Like many others before you, flying has just become too expensive or too much of a hassle and you’ve decided to make the drive to Walt Disney World. Now, with a 4-hour pre-flight pickup from Disney’s Magical Express, you’re convinced this is the right move to make. I don’t blame you either; as they ask in Spaceship Earth—”Is it more about the destination or the journey?” So to help you with your journey, here is a helpful overview of what to expect.
#1. Construction Delays and Toll Roads
Yes, it is inevitable that roads need repaired and expanded, and lane closures sure enough will increase your destination arrival time. Maps and apps on your phone can help direct you to the fastest route, but a good rule of thumb is to add about 10% of your total travel time before you start out, because you’re also going to stop for restroom breaks and to eat. If there’s a city bypass (like Atlanta, Macon, Jacksonville, etc.), take it. You never know what could pop up in the city and I’ve face-palmed a few times when I didn’t, even though I knew better.
Buying a Sun Pass or E-Z Pass to take the toll roads once you’re in Florida will cut down on travel time and traffic. It’s a good investment anyway (about half-off of advertised tolls) and a time saver by bypassing the cash booths on all the toll roads.
#2. You (Probably) Have Out-of-Town Plates
With so many Southern States having budget deficits, the lean on law enforcement to emphasize ticketing vehicles for revenue has become too common. Firsthand, I can say that Virginia’s highway patrol actually boasted about being known for this economic strategy. To keep off of the patrol’s radar (pun intended?), stay in the right hand lane unless passing a vehicle (because there are new laws enforcing this and you should do it anyway) and make sure to give semi trucks plenty of room before getting back into the lane (also a law). Remember the old adage that refers to going over the posted speed limit and keep it in mind: “5 you’re fine, but 10 you’re mine”. If you do get pulled over, be cordial, but don’t answer any questions. It’s no one’s business where you’re headed or what you’re doing. If you know your rights during a traffic stop, the faster (in theory) you will be back on the road and on your way.
#3. Cargo Weight Capacity For Your Vehicle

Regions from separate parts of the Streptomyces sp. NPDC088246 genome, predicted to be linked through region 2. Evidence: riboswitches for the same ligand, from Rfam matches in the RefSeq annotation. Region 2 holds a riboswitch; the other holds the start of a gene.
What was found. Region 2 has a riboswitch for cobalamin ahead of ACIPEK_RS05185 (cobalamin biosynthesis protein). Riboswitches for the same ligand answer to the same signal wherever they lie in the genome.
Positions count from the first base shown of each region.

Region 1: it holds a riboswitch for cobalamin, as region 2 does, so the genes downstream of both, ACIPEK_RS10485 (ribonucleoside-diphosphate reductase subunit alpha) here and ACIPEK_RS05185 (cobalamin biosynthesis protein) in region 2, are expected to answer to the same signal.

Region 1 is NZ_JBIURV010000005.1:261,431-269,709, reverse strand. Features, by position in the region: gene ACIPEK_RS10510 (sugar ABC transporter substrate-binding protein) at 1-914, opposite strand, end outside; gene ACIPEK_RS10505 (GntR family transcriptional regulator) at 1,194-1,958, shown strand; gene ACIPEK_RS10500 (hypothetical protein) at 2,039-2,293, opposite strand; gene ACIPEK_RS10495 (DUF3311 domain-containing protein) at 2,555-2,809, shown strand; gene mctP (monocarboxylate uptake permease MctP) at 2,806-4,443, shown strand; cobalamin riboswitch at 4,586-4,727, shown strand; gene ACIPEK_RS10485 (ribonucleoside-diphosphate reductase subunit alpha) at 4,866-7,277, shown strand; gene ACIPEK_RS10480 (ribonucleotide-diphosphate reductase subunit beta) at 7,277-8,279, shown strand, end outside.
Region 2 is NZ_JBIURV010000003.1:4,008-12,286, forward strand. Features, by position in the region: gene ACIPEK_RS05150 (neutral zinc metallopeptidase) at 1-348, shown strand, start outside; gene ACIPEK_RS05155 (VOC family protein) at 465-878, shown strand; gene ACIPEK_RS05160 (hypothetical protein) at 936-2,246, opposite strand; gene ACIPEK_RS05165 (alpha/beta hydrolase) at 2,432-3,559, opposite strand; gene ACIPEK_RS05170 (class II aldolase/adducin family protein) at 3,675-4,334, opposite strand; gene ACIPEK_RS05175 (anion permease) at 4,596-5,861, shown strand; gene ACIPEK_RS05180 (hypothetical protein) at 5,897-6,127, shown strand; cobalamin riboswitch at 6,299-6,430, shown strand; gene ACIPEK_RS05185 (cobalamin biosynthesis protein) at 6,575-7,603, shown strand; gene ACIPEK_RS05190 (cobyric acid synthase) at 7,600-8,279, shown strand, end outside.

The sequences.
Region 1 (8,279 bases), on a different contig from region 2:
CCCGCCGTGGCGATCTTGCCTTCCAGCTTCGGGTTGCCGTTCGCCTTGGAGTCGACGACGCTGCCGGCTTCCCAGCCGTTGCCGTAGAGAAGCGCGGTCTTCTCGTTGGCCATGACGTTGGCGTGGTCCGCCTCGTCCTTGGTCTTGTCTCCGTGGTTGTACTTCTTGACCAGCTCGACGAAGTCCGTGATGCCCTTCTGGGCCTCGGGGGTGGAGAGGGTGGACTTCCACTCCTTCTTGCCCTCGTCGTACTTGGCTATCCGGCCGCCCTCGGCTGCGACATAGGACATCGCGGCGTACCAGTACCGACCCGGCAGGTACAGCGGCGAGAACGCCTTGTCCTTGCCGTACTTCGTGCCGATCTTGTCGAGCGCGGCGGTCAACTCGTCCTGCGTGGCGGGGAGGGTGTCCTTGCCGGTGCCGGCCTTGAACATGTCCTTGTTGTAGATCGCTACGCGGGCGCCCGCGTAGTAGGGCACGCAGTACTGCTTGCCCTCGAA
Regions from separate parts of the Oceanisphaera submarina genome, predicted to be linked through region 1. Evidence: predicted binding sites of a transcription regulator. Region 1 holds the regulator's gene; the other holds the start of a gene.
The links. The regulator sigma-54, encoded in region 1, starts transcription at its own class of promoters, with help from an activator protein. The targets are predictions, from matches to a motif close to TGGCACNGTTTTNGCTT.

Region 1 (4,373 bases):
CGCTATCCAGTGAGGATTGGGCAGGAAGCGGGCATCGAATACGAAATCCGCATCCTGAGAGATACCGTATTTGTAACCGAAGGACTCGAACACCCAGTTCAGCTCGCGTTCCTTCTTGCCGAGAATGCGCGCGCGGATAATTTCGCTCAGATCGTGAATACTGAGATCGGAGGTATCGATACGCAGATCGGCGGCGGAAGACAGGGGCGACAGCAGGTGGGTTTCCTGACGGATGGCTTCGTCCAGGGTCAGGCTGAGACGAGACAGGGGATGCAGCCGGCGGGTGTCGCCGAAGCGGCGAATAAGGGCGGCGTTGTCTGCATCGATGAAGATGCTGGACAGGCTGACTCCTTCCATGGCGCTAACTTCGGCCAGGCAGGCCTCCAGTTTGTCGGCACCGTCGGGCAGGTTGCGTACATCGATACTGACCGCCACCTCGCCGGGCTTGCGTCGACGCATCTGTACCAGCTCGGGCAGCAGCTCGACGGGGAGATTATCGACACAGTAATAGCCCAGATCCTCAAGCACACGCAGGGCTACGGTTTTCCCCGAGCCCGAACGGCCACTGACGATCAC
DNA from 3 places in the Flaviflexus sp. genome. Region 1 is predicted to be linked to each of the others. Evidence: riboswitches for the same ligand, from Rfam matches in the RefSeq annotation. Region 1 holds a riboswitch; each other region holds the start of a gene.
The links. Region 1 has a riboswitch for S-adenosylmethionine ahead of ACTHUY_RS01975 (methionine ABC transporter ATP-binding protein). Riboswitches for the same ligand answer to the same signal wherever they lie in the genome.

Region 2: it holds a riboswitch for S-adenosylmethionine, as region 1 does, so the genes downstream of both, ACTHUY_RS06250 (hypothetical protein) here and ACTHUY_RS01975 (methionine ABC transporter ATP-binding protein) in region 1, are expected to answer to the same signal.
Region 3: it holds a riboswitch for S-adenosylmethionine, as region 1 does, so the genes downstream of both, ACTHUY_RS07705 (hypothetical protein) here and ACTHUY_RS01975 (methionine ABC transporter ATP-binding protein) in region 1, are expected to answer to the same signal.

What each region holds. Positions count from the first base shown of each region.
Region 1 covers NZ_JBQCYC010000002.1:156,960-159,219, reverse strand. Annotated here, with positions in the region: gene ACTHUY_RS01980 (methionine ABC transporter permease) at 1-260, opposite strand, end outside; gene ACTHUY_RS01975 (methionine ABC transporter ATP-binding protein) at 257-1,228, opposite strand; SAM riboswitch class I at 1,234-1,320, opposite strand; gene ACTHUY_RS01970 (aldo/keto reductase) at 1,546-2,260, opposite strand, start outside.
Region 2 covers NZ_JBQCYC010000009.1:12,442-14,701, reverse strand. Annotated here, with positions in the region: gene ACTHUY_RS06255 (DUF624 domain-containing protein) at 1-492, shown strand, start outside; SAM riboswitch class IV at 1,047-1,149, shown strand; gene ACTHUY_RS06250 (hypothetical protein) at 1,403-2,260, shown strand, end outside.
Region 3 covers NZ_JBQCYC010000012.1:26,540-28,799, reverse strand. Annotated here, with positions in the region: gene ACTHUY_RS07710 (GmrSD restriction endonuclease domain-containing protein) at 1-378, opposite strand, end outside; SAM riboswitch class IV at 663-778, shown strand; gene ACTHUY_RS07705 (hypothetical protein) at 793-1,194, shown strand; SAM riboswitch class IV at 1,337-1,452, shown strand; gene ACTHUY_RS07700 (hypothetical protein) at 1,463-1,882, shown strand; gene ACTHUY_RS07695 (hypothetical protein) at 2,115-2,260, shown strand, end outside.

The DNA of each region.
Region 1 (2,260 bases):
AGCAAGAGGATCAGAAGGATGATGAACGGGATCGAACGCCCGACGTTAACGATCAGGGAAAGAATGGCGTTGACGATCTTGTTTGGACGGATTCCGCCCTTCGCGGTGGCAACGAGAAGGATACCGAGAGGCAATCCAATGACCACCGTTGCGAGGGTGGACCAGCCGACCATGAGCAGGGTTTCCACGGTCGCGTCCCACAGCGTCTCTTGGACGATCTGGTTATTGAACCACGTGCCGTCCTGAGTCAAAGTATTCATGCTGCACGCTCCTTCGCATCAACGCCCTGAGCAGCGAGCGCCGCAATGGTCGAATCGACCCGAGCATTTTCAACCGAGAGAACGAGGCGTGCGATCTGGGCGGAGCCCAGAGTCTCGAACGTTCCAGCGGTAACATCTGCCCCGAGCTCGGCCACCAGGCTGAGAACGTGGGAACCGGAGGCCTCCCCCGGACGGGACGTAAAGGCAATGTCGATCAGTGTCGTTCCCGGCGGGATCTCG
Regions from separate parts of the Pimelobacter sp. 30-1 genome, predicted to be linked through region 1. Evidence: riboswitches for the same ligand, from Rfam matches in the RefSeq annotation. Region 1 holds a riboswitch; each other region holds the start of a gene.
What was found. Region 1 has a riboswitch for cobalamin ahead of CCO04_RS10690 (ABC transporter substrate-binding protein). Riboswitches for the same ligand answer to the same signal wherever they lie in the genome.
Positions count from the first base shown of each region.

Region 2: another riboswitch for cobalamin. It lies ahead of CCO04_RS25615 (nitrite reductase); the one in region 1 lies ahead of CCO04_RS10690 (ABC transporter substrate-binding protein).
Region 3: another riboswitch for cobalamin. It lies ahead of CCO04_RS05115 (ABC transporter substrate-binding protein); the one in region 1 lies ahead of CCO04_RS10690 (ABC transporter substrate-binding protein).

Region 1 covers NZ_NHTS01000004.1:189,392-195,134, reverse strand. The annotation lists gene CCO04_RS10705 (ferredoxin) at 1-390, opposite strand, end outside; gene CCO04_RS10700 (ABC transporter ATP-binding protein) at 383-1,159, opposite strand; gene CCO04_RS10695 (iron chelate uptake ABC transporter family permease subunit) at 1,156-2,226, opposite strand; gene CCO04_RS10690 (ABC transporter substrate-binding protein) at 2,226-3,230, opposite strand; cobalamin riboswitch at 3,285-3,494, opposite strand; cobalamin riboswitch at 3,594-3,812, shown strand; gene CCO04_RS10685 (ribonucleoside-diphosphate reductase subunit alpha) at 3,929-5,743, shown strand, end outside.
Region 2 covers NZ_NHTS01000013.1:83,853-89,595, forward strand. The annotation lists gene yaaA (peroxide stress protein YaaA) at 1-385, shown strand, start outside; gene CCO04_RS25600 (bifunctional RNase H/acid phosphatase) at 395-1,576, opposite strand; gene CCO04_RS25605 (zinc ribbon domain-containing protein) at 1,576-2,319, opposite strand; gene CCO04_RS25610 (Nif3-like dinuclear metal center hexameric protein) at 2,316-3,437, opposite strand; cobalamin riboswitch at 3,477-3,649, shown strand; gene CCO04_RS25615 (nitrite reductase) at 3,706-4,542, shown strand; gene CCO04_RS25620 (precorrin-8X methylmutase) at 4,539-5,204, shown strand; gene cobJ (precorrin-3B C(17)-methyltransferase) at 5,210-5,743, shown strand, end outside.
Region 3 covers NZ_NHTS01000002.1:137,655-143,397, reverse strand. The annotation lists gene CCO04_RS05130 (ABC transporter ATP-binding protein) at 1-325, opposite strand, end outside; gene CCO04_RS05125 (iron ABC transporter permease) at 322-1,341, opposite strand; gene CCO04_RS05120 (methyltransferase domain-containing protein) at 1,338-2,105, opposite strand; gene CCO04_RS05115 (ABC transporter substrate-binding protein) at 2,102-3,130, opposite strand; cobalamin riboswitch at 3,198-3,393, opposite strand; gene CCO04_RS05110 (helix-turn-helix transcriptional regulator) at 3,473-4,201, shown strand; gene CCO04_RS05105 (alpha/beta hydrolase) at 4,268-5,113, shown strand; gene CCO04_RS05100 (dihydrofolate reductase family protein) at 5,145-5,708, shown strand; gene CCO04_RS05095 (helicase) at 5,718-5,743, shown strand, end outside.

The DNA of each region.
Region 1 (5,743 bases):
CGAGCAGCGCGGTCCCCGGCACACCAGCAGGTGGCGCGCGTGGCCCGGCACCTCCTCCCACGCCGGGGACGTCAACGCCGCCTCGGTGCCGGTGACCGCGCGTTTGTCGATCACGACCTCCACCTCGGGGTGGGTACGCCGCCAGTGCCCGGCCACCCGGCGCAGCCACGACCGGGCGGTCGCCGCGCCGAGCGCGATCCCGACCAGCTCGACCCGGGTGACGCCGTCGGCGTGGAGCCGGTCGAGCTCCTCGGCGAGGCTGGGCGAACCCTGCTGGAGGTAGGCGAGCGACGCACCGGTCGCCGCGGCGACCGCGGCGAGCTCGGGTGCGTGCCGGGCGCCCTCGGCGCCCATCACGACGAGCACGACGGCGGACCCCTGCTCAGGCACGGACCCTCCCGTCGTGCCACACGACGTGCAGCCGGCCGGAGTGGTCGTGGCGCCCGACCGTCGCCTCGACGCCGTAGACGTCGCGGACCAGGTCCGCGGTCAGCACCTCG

It should go without saying that your tires being properly inflated, checking for damage, and making sure all lights functioning is basic vehicle maintenance, but it’s really important before making a long journey. Another thing to check is what your vehicle’s cargo capacity limit is and estimating what you’re bringing on your trip and its weight. Tent camping at Ft. Wilderness this past year was indeed a different experience for us, and it started with weighing everything (luggage, tent, tarp, cooler, and ourselves, too) and coming close to capacity for the little compact car we were taking. The gas mileage was better than if we had taken a different vehicle, but saving on gas helped us splurge on meals while in the parks. Automotive specifications for make and model are easy to find online.
#4. Having a Proper Disney Travel Mix
Monotony, sleep deprivation, and driving fatigue does happen (especially after 8-12 hours), so stopping every 2-3 hours is essential for safety. Just stretching your legs and walking around is nice for a change. Some rest areas are welcome centers and have a little more to do than just the regular stuff.
Most vehicles now have USB, Bluetooth, or Aux cable attachments to their stereo system; having an ongoing playlist is important because you’re not taking your eyes off the road by switching CDs or radio stations. Having a proper Disney travel mix is great, since it can spark enthusiasm for your trip and make you anticipate re-visiting attractions. Entrance and Area Loops are the largest in length of time, and putting a few movie soundtracks in between can keep things fresh if you want to sing along. If you’re a Disney History buff or like podcasts, Connecting With Walt is a great addition to any playlist (of course we usually save these for when we’re waiting for, or on, Disney transportation to the parks). Make sure you have enough total play time to get you through round trip.
#5. Wait to Buy Groceries
You never need an excuse to go to Publix, but having a cooler weighing your vehicle down with perishables is unnecessary, especially if something is on top of it blocking your line of sight out of the back window. Buy your groceries once you get close to Walt Disney World or, if you have an Amazon Prime account, you can have them delivered to the front of your hotel (unless the policy changes—check ahead). I’ve heard of families bringing an extra dorm fridge with them and a microwave (even though your hotel’s quick service location should have one nearby) or toaster. Test out what makes sense for you and your group a few weeks beforehand to help you make the right decisions.